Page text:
Personalities are being distilled; we’re not as concentrated as our parents are becoming, but still we are more us than we were in our late teens and early twenties. We looked forward to conquering the world, or at least our little corner of it. One would become a Broadway star, another, a PR tycoon, another, a world-traveling lawyer.

And we did some of that but never as much as we dreamed of. Instead, we discovered the elegance of compromise, and learned for ourselves, with regret and relief, that we can’t have it all, and maybe we never really did want it all. We gave up a little here so that we could have a little there; our choices became more nuanced and sometimes we let go of who we were in order to reach out to who we would be. But that moment between the letting go and the new holding was terrifying, so we had our moments of lostness, too.

We were girls of such privilege and potential. We were beloved and lightly scarred, scarred by the mere rejections and the slightly broken hearts and the friendships that were (we realized in retrospect) a bit forced. Some of the friendships survived and deepened and some faded into a shrugged memory. Some will get picked up where they left off only to dive into the deep end where new things are treasured. A laconic attitude is now appreciated as gentleness and deliberateness. A desire to please has morphed into a sharp perception and unflagging honesty. But a good laugh is still a good laugh, and a delight in each other is still just that: delight.

beach nh

A New Thing

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I’ve been feeling old lately.  I have a tear in some tissue in my hip that’s causing me no small amount of pain and discomfort and causing me to limp.  I’ve decided to stop coloring my hair and am a bit surprised by just how much gray I have.  I turn 50 this year, and, well, that’s not the age of a young person.

This week I attend a church conference – a really good church conference – and I feel both old and strangely young and renewed and a bit excited about the future.  Because here’s the thing, at least for me as I limp into the conclusion of my fiftieth year: I’m not really afraid of the things I used to be afraid of.  I don’t really get too excited about pies in my face, epic fails, minor fails, or not being one of the Beautiful People in whatever circle I happen to be traveling.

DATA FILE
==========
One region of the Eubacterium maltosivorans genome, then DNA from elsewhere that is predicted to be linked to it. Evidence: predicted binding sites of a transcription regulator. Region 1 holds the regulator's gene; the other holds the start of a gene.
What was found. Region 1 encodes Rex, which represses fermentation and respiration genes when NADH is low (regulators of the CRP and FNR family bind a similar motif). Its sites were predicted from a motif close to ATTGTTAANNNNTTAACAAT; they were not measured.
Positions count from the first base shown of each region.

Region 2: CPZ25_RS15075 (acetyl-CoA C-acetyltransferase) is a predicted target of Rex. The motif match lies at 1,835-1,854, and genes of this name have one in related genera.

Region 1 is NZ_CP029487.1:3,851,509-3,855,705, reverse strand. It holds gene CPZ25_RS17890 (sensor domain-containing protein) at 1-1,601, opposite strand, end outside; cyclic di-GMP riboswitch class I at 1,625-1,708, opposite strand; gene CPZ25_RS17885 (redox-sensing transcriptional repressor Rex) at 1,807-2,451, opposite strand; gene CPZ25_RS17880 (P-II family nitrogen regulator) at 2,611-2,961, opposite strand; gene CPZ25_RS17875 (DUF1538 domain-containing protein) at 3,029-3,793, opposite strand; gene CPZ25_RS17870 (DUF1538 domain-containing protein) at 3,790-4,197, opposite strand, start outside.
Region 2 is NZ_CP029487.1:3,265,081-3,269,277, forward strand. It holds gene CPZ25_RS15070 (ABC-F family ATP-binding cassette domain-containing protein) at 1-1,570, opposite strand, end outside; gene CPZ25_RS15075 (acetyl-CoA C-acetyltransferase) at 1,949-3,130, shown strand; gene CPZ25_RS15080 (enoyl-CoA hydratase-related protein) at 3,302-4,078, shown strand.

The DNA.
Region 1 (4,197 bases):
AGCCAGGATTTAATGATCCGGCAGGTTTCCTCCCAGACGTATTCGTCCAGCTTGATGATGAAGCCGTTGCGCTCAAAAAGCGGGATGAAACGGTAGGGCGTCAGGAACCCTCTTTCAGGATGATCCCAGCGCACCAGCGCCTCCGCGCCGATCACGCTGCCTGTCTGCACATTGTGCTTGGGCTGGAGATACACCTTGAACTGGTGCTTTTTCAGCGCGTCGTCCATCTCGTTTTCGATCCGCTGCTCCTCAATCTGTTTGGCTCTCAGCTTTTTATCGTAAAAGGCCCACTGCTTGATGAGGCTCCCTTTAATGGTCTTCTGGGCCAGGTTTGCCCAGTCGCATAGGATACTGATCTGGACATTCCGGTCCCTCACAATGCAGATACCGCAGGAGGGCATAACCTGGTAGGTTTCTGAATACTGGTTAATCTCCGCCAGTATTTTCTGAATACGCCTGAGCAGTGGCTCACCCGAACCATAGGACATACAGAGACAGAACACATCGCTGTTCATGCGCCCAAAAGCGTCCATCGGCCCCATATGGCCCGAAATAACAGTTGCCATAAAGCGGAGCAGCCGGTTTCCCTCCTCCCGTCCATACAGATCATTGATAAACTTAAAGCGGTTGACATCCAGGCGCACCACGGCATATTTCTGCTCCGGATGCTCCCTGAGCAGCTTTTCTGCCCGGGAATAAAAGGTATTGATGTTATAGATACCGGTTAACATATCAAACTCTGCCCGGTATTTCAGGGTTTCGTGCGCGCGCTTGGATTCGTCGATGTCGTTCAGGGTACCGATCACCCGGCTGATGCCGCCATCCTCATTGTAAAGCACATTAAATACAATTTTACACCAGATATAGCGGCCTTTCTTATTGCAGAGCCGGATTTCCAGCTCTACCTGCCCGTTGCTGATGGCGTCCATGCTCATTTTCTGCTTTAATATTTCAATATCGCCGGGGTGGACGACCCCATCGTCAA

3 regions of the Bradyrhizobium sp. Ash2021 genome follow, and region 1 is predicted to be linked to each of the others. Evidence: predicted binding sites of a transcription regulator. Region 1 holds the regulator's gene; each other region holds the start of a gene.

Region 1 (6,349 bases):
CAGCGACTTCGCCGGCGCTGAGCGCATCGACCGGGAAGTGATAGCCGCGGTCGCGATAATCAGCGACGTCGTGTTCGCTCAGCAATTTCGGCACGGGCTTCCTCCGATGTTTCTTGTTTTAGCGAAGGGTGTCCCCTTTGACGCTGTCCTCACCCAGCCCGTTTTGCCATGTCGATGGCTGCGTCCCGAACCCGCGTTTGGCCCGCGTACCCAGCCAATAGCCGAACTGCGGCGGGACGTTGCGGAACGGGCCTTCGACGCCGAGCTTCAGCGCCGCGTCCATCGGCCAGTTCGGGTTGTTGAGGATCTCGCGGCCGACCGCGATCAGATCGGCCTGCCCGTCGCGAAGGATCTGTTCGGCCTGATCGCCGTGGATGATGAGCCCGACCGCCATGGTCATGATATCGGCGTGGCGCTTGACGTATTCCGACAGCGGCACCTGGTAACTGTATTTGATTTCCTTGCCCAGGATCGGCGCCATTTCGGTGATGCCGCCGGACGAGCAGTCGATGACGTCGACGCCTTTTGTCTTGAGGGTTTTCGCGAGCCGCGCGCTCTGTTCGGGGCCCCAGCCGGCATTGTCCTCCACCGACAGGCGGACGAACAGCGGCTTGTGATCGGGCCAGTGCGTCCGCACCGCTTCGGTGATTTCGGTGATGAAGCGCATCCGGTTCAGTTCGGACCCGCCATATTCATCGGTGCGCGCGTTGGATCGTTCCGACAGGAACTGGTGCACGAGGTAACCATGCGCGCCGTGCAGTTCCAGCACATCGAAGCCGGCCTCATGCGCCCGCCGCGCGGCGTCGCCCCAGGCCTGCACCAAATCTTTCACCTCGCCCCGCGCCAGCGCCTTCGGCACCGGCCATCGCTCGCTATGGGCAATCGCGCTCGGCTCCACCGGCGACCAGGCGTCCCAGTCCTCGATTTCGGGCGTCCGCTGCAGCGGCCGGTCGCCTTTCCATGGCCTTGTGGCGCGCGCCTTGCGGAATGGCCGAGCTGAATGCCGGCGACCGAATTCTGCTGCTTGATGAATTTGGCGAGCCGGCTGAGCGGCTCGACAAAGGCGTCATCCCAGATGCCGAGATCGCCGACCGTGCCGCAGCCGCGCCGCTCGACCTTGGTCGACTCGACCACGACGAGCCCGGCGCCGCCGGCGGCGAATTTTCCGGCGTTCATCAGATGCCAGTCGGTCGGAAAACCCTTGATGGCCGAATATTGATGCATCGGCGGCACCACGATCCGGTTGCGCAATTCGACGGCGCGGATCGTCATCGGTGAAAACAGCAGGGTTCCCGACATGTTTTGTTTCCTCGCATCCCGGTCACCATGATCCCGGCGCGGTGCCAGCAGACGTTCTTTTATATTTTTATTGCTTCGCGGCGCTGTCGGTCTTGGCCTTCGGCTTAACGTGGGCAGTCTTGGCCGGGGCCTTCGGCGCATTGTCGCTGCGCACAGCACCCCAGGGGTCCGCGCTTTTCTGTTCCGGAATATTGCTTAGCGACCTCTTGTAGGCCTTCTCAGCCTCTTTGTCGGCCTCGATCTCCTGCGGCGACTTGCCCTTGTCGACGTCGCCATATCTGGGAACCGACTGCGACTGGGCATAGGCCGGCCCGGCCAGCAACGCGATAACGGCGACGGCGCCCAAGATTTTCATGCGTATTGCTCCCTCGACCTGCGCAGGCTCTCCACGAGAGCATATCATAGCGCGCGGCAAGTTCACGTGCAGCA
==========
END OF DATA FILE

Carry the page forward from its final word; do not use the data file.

There is a great freedom in not fearing failure. (I am so sorry for that alliteration.)  Not fearing failure opens up so many doors.  I lived whole lot of my life not doing things because I was afraid I would not do them well, or not be able to do them at all.  And that’s a terrible way to live – a safe way, yes, but a terrible way.  It’s more existence than living, really, and since we only get one go-round on this life thing, maybe we should live it.

Because I’ve been at this church conference, I think about what it means for the church to live and not merely exist.  Maybe some of you who read this blog don’t care much about the churchy posts, so you can just skip this one.  But my vocation and avocation are in the church, the mainline Protestant church, the Presbyterian Church (U.S.A.).  This is the church that raised me, formed me, challenged my, called me, disappointed me, bored me, inspired me, gave me the best friends one could ask for, and where I found my husband.  It’s the church into which I was baptized and in which I was ordained and married.  I love this church and I want it to live, and not just exist.

That’s true for the congregation I serve.  I am blessed beyond measure to have been called, with my husband, to serve where I do.  There are not mean people in this congregation.  There are not people who complain after every worship service, no people who leave snarky notes in my hymnal.  They are lovely, faithful, honest people, and I hope they are ready because I think I am going home from this conference ready to light some fires under our collective patookies.  (Please substitute your favorite euphemism here.)

One of my favorite lines from the musical Mame is “life is a banquet and most poor suckers are starving to death.”  Well, little baby Jesus grew up and gave us a banquet and we act as though we’re getting soda crackers and room temperature water most of the time.  To hell with that – literally.  To hell with the tepidness and things that won’t upset our stomachs.  To hell with fear, because that’s where it belongs.

Come Sunday, I’ll be limping into the chancel because of my hip.  But I’ll be dancing on the inside, up to the pulpit and around the table and down the aisle.

Join me!

Estate Sale